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Thursday, August 14, 2008

There's No Business Like Soul Business


I grew up in far Northern California (up north, we capitalize Northern!) at the foot of a 14,162 foot volcano. Otherwise known as Mount Shasta. It was the 70s and man was New Age a big deal up there. My best friend lived on a purple bus that reeked of patchouli and my 4th grade teacher, Mr. White, wore birkenstocks and lived in a teepee. Literally. I was raised by hippies at the foot of a volcano considered a sacred place by Native Americans and New Agers alike and a town populated by red necks, ski bums and an easy mixture of all of the above. Crystals and gun racks. Deer hunters and truth seekers. It was tah-rippy. Between that strange local mix and my brother's Boston albums throbbing through the wall between our bedrooms - well - I'm dating myself. Let's just say I didn't grow up with Studio 54 anywhere in my reality.

But what I did soak up over time is a sense of awe and imagination. And a deep respect for belief systems of all stripes. Are you way down with auras and meditation and crystals? Are you part of the I Am organization? Sell Amway? Mormon? Okey dokums. It's all good, man.

I'll go ahead and out myself: I am a spiritual person. Meaning that I see and experience patterns, wisdom, beauty and magic in the Universe. I don't follow any particular organization or faith. I'm a bit of a libertarian although New Thought really speaks to me.

Predictably enough, I'm into quantum physics, The Field, The Elegant Universe and What the Bleep Do We Know. I'm crazy like that. I think all things are possible. So other than revealing what you may have suspected about The Wave-inatrix, where is this all leading?

I like to think of the Rouge Wave as a holistic blog. One in which we talk about not only the brass tacks of show business and screenwriting but also a blog on which we encourage writers to really live, be joyful and be complete. Not in a weird, "you complete me, Rouge Wave" way, but in a being rounded and grounded way.

We've all heard the expression, it's not show friends, it's show business. Yes, yes, true enough. But you must remember to stay grounded in what is true for you, personally. With You Tube, Paris Hilton, Twitter, US Weekly and so much more, it's very easy to get in a bit of a lather when it comes to entertainment and specifically to your writing. Again and again, I see writers on message boards who are absolutely absolute in their half-informed beliefs and convictions that, among other things, you should never use "We see" and that Hollywood, competitions, agents, consultants - fill in the blank - are out to get them. More than get them. Screw them over. Steal their ideas, take their money and generally run roughshod over them. You create your reality. Life must be awful for those writers.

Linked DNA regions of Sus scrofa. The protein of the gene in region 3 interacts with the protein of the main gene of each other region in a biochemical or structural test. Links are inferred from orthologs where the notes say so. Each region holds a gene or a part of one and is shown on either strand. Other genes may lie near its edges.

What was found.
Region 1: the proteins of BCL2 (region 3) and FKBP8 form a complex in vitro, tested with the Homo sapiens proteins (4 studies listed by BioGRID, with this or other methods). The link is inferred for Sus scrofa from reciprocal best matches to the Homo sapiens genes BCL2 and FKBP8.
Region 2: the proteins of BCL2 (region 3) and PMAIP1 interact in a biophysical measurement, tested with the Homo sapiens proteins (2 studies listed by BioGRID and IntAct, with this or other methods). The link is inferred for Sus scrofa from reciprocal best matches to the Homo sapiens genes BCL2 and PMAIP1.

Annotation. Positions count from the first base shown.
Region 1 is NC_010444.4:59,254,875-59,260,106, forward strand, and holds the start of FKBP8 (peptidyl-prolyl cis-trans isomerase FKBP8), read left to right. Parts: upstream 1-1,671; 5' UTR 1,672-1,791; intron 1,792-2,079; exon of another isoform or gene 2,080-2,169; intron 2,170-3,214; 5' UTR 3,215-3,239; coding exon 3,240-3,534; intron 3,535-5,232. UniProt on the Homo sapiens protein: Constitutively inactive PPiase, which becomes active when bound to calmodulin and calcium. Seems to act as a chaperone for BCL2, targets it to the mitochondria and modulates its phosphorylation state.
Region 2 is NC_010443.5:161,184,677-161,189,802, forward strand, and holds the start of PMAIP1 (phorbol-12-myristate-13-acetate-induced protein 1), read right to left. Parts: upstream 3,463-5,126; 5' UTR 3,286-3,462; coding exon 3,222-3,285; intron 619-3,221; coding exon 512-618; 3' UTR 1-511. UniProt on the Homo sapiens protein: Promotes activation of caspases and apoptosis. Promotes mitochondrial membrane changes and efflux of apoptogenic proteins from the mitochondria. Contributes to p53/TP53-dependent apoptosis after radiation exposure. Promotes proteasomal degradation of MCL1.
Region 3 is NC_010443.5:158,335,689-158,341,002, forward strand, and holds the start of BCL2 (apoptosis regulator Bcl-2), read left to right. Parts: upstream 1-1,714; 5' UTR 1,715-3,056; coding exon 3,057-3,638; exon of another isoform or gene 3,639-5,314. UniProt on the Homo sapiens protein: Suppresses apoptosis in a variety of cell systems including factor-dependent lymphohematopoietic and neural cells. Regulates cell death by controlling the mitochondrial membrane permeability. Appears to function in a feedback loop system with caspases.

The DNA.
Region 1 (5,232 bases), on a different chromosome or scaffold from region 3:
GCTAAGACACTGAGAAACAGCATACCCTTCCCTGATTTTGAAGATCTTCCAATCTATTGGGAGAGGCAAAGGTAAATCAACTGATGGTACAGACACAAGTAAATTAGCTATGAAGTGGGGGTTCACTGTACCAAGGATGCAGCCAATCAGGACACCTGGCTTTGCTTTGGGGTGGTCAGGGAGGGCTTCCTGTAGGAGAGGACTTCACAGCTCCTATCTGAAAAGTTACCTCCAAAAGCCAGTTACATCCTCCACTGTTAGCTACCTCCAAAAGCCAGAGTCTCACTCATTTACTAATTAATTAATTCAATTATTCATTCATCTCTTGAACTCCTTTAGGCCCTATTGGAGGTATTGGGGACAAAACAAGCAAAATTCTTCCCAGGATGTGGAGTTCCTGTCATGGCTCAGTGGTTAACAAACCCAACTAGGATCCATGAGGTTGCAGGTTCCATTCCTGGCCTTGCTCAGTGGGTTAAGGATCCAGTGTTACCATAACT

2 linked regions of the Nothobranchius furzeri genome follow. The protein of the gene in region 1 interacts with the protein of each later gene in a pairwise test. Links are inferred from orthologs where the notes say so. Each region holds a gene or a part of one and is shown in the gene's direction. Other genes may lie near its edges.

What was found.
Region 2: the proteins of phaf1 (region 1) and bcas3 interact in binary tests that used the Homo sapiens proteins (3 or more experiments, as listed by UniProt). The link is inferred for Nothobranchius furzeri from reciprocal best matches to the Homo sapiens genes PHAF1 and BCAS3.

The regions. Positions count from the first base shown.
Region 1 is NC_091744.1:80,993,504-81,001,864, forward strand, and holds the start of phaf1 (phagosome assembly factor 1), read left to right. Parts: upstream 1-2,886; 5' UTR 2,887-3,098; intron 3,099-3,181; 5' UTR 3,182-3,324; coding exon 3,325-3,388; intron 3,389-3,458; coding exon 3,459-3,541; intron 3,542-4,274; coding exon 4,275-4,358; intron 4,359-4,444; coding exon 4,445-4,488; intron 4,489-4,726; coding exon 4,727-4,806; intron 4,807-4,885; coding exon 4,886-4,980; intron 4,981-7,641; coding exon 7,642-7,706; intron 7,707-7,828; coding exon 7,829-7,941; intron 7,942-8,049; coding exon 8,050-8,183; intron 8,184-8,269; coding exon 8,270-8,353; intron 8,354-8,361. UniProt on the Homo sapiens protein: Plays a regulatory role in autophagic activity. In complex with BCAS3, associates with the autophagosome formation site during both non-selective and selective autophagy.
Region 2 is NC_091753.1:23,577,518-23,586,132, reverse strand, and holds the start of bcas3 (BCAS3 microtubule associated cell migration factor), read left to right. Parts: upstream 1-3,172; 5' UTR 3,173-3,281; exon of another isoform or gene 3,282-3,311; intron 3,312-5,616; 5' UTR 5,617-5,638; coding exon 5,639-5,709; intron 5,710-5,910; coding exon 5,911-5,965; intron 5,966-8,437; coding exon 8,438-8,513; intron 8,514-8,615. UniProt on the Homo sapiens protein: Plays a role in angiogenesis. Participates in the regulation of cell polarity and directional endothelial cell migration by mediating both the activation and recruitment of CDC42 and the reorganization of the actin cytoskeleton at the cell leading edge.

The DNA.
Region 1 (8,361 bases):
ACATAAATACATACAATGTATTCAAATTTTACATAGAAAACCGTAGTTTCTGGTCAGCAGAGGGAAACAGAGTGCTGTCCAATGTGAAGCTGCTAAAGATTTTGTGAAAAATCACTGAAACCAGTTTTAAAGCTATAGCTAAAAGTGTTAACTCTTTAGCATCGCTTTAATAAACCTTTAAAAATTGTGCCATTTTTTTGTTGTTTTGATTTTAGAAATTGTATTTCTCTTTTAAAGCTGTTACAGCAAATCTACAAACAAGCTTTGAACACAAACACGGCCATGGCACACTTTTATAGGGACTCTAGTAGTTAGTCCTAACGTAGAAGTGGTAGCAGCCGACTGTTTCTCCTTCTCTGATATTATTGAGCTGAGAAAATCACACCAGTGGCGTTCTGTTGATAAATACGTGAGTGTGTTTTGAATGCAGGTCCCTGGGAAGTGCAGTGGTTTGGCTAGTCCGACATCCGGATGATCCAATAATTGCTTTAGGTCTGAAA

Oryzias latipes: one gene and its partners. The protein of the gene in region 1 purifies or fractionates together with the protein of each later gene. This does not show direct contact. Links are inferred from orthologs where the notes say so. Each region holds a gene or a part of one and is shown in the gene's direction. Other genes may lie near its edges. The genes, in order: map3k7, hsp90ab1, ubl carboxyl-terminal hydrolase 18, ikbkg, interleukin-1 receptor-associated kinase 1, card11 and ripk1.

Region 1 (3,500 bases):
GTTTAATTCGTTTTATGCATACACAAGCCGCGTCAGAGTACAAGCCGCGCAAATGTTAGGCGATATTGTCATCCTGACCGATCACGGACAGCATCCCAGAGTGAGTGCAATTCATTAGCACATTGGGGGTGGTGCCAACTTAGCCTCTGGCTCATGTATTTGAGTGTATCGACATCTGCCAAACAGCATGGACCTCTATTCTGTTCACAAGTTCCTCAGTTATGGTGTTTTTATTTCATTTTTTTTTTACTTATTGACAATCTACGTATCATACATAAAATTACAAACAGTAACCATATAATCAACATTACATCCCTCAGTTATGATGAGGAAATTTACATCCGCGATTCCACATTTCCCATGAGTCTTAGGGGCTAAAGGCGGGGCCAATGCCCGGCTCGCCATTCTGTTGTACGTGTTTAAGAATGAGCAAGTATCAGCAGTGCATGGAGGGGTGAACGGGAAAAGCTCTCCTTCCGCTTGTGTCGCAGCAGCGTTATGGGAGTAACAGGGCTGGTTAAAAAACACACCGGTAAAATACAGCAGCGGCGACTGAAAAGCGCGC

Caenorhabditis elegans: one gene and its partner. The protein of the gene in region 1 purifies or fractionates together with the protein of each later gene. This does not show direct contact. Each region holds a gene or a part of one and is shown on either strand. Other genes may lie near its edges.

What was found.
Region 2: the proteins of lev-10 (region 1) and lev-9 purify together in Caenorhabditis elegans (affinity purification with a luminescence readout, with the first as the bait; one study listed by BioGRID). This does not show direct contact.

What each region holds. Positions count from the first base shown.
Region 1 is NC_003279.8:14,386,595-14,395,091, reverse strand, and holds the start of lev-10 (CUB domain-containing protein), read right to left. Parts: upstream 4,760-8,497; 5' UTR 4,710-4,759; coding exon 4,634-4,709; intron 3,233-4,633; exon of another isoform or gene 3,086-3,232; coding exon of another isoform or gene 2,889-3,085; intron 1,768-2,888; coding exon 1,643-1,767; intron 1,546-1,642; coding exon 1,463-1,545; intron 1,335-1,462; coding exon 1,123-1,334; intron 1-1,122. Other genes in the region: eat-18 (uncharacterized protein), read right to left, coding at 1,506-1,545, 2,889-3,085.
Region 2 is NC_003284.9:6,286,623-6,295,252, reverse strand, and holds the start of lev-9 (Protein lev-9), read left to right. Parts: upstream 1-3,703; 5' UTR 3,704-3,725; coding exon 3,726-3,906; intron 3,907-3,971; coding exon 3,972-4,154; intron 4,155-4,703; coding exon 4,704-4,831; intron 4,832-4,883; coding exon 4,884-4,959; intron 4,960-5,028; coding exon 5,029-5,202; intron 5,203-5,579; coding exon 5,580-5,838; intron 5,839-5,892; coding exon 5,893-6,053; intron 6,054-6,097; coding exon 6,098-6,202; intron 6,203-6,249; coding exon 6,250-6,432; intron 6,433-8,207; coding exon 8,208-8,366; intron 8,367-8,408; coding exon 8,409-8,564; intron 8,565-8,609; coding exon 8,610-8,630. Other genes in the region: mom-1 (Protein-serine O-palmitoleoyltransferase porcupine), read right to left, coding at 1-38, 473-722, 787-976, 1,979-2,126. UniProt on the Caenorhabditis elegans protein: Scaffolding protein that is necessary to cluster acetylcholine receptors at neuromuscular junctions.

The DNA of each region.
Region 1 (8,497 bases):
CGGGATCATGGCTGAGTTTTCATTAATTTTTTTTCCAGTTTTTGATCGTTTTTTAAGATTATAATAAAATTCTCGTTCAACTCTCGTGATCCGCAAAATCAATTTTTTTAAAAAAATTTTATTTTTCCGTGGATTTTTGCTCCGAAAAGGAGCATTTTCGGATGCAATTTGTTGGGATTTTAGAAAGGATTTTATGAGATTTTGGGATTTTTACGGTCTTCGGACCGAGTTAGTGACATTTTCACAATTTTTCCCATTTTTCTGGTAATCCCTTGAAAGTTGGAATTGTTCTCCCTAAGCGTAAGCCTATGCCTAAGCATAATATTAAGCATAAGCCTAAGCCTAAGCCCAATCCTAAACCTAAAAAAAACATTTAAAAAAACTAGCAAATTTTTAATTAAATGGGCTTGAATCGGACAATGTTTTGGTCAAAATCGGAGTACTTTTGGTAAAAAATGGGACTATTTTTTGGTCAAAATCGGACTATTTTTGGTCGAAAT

There's No Business Like Soul Business, by Derek Rydall, has chapter headings like: Be a Light Not a Star. Derek's book is what I turn to when I sometimes feel overwhelmed by the negativity that creeps into Hollywood. Creeps into? Well - that can dominate at times. Because many in Hollywood and heck, in life in general are very fear-based. There's not enough - jobs, money, rewrites, agents, money, fame, validation, money - etc. In anything you do in life, when you come from a place of "not enoughness" you set yourself up to fail. The truth is that life is not a zero-sum game. There is more than enough for everybody. Enough money, enough jobs, enough validation, love and joy. One of the things I love about Blake Snyder is that he is very much rooted in a value system of more than enoughness.

Being a writer is tough. Bad attitudes flourish and can be persuasive. But you don't have to fall prey to negativity. You don't have to react to it and you don't have to make it your own. Remember that your gift is just that - a gift. And gifts are for giving. Whether or not you are a spiritual person, make sure to round out your evolution as a writer with your personal evolution as well. The two are intimately connected.

When you feel negativity pressing down on you from within or without the industry or in other areas of your life, make sure to tend the garden of your attitude. Remember: there is enough for everybody and the negativity of other people does not belong to you. Do something that keeps you grounded - whether that's meditation, bowling or playing with your kids. A good writer is a grounded writer. Are you in it for the sprint or the marathon? If you're in it for the marathon then stay hydrated with good stuff. Surround yourself with inspiration, motivation and positive people. You create your own reality.

Some other books I recommend:

The Artist's Way by Julia Cameron
The Creative Habit: Learn it and Use it for Life by Twyla Tharp
The War of Art by Steven Pressfield
Creative Visualization by Shakti Gawain

By the way, the beautiful picture of Mount Shasta, above is by the incredible photographer Kevin Lahey.


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1 comment:

meg said...

Beautiful thoughts and I agree with you.

A book I just finished a couple of days ago is called Change Your Mind and Your Life Will Follow: 12 Simple Principles
by Karen Casey.

It's a lovely book that reminded me that my thoughts affect how my life goes and that being right in't always the right choice.